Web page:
Antonio Almaraz, 31, has been charged with abandoning a child, child endangerment and causing serious bodily injury to a child after his baby was found unresponsive inside his vehicle. The two-month-old was rushed to a San Antonio-area hospital and remains in critical condition.
The hospital where the baby is being treated notified police in Bexar County about the incident.
When police questioned Almaraz about what happened, he gave conflicting statements, “however, investigators were able to determine the events that had actually taken place,” the Bexar County Sheriff’s Office told local outlet KSAT.
Police learned that Almaraz had driven his baby to a routine doctor’s appointment at around 9 a.m. before returning home around 10 a.m. That’s when investigators believe Almaraz forgot his baby in the car and went inside.
The two-month-old was discovered unresponsive just after 1 p.m. Almaraz was arrested shortly after.
Almaraz’s bond was set at US$80,000 and he was issued an order of dismissal from his employment with the Bexar County Sheriff’s Office.
Almaraz was hired about seven months ago on Feb. 20 and was still in his probationary period at the sheriff’s office. He cannot appeal his dismissal and cannot be rehired regardless of whether he is found guilty of the charges, KSAT reported.
“Given the amount of awareness in the community regarding leaving children unattended in vehicles, there is absolutely no valid excuse for this to have occurred,” Bexar County Sheriff Javier Salazar said in a statement. “My family and I are praying for the best possible outcome for this precious baby.”
According to the National Weather Service, the temperature in San Antonio between 10 a.m. and 1 p.m. on Monday started at 28 C, then shot up to 33 C. However, temperatures experienced inside cars left out on hot days can rise far above outdoor temperatures.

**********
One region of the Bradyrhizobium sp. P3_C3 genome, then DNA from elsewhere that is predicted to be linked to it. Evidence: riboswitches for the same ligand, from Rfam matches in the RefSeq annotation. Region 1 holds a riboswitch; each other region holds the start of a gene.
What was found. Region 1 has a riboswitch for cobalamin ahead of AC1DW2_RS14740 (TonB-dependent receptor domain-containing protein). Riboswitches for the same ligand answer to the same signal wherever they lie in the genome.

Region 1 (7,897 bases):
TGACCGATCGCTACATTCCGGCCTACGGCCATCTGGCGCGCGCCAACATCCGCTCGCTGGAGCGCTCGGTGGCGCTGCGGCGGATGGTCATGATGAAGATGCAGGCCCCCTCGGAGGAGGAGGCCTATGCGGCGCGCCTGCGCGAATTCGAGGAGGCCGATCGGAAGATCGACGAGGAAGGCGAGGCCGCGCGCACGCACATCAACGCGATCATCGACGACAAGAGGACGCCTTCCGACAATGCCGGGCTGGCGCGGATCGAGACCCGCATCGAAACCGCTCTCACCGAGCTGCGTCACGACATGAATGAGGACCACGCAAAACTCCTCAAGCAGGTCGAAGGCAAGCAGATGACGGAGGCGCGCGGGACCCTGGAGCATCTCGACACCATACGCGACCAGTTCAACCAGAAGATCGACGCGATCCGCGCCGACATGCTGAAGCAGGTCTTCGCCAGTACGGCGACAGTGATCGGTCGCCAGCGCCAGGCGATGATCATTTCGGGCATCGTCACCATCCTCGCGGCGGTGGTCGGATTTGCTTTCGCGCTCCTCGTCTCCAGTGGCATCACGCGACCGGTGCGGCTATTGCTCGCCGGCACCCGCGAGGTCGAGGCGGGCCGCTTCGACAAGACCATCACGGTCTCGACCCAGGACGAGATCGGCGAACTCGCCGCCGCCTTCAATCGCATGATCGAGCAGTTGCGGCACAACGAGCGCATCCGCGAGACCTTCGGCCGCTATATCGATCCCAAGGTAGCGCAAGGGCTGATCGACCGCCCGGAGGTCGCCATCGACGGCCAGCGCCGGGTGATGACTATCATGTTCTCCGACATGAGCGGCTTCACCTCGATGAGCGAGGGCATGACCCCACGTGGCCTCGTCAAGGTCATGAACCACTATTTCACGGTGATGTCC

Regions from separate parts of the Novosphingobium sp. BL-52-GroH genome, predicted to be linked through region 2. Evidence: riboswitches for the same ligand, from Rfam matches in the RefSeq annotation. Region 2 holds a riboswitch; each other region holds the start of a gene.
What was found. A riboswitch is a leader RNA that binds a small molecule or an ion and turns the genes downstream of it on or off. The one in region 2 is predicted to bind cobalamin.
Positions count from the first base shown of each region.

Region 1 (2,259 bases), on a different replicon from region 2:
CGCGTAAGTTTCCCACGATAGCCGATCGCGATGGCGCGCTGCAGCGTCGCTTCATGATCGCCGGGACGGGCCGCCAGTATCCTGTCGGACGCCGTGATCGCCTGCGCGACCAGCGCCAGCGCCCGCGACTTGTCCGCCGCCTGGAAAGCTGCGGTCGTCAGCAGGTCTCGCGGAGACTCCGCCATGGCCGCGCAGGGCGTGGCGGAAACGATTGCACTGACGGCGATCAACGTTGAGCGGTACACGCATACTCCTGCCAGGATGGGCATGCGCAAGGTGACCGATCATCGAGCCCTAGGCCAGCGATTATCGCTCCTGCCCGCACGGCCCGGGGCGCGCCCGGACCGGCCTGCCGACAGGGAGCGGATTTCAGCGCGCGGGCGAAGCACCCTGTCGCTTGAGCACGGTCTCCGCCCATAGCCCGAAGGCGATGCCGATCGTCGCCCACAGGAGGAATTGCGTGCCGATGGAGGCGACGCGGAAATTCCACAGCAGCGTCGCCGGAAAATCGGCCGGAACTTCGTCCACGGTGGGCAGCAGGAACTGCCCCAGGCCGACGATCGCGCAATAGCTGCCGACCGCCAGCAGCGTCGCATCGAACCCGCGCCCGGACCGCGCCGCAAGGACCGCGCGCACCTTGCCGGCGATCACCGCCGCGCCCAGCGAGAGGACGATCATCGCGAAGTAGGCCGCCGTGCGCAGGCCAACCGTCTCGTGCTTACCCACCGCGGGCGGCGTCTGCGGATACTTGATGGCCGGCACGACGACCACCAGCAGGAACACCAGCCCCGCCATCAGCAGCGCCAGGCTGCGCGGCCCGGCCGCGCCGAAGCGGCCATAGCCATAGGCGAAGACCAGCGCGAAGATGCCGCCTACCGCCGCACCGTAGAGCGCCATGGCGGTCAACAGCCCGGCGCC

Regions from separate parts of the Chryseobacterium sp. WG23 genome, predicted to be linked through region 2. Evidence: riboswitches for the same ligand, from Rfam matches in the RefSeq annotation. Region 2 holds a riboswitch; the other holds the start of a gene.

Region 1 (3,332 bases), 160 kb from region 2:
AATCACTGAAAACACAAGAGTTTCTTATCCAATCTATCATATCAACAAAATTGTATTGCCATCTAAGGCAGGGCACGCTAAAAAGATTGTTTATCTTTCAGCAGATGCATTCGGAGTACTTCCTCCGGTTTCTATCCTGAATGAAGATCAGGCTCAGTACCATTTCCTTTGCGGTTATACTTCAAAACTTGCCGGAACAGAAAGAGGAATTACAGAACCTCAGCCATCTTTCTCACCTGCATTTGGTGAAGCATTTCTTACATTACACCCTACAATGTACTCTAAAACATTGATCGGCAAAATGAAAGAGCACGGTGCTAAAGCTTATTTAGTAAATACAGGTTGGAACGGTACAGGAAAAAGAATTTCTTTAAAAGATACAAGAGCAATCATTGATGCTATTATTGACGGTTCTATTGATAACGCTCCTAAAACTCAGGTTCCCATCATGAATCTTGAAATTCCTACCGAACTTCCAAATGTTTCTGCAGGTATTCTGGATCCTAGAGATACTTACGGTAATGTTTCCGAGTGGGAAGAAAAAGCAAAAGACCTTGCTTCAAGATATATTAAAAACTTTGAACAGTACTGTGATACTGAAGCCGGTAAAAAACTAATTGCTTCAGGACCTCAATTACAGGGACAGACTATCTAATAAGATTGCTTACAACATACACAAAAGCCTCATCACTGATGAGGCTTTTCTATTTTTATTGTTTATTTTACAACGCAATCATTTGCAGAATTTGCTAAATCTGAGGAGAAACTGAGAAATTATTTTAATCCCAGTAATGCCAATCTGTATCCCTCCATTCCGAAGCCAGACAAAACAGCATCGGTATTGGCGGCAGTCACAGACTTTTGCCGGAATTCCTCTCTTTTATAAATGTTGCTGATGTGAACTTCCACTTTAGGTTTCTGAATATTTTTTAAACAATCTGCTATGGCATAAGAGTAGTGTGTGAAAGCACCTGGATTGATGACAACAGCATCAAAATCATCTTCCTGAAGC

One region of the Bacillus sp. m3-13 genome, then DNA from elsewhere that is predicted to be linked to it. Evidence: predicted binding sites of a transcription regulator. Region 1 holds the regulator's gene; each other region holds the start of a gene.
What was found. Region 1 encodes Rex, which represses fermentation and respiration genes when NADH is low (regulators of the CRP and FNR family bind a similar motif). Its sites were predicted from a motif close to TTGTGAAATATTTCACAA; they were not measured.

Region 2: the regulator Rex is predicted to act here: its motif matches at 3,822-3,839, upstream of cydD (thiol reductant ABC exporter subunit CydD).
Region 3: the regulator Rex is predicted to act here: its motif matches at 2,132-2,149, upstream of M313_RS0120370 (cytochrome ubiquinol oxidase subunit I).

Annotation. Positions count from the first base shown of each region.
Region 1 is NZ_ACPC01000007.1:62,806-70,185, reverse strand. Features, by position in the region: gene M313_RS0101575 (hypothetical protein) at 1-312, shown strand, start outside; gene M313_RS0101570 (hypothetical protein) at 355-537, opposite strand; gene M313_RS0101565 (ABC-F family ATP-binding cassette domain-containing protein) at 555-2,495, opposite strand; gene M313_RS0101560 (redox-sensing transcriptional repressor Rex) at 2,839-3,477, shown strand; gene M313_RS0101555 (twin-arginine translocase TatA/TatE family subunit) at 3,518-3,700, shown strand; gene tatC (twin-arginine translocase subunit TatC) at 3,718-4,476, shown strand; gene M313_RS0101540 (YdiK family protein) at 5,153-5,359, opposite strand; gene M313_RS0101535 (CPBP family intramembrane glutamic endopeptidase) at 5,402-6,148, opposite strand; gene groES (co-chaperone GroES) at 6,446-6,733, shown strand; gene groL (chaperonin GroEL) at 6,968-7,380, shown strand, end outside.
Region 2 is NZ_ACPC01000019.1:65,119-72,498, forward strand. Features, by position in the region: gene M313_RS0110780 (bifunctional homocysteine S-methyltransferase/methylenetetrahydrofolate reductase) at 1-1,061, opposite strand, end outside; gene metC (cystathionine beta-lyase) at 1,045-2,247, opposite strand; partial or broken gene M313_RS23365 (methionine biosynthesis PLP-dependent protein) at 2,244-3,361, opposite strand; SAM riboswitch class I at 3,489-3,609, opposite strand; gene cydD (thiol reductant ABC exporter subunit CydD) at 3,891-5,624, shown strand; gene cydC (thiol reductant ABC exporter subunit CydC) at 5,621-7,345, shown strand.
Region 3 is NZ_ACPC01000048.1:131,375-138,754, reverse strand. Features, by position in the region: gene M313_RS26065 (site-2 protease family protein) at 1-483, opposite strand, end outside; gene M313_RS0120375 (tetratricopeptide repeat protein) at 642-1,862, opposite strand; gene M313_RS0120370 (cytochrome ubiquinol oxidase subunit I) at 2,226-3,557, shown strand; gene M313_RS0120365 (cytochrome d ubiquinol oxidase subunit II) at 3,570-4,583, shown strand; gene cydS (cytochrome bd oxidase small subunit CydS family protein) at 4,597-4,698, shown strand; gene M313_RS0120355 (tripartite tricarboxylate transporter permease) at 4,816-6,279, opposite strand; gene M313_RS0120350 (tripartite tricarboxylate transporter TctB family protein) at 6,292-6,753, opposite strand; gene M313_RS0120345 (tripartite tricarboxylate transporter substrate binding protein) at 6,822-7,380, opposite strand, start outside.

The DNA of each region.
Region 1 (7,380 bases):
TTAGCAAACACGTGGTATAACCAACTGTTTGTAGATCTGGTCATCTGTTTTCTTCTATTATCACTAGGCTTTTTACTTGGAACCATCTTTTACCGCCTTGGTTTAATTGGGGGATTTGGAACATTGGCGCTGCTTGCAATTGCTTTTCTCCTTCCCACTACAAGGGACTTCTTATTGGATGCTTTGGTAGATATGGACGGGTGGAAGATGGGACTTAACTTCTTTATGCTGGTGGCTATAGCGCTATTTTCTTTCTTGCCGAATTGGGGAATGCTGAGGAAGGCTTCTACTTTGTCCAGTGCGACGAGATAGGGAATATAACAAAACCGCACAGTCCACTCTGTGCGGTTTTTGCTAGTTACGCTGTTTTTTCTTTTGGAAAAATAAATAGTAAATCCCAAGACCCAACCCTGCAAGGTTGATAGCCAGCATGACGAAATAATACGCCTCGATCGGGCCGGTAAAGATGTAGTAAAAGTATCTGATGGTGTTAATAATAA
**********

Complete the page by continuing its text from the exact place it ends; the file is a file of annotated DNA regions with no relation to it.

The National Highway Traffic Safety Administration reports that about 40 children die from heat-stroke in the U.S. each year from being trapped inside cars.
“That’s about one child every 10 days killed in a hot car,” the agency writes.
In about half of these cases, the child was forgotten inside a car by a caregiver. The agency recommends that parents get in the habit of always checking the back seat of their car before locking the doors.
According to a first-of-its-kind report by the Hospital for Sick Children and the University of Toronto, researchers found that there were six known cases of children who died in parked hot cars in Canada between 2013 and 2019. On average, that’s one death per year.
“On a sunny day, the interior temperature of a vehicle can rise to dangerous levels within a short period of time. For example, an outside temperature of 22.2 C can result in an interior temperature above 40 C in just an hour,” says Dr. Joelene Huber, principal investigator of the study and assistant professor of pediatrics at U of T.
“These temperatures are extremely dangerous and can lead to hyperthermia — a condition where the body temperature is elevated beyond normal. Young children are particularly susceptible to this,” Huber said, adding that children’s bodies heat up quicker.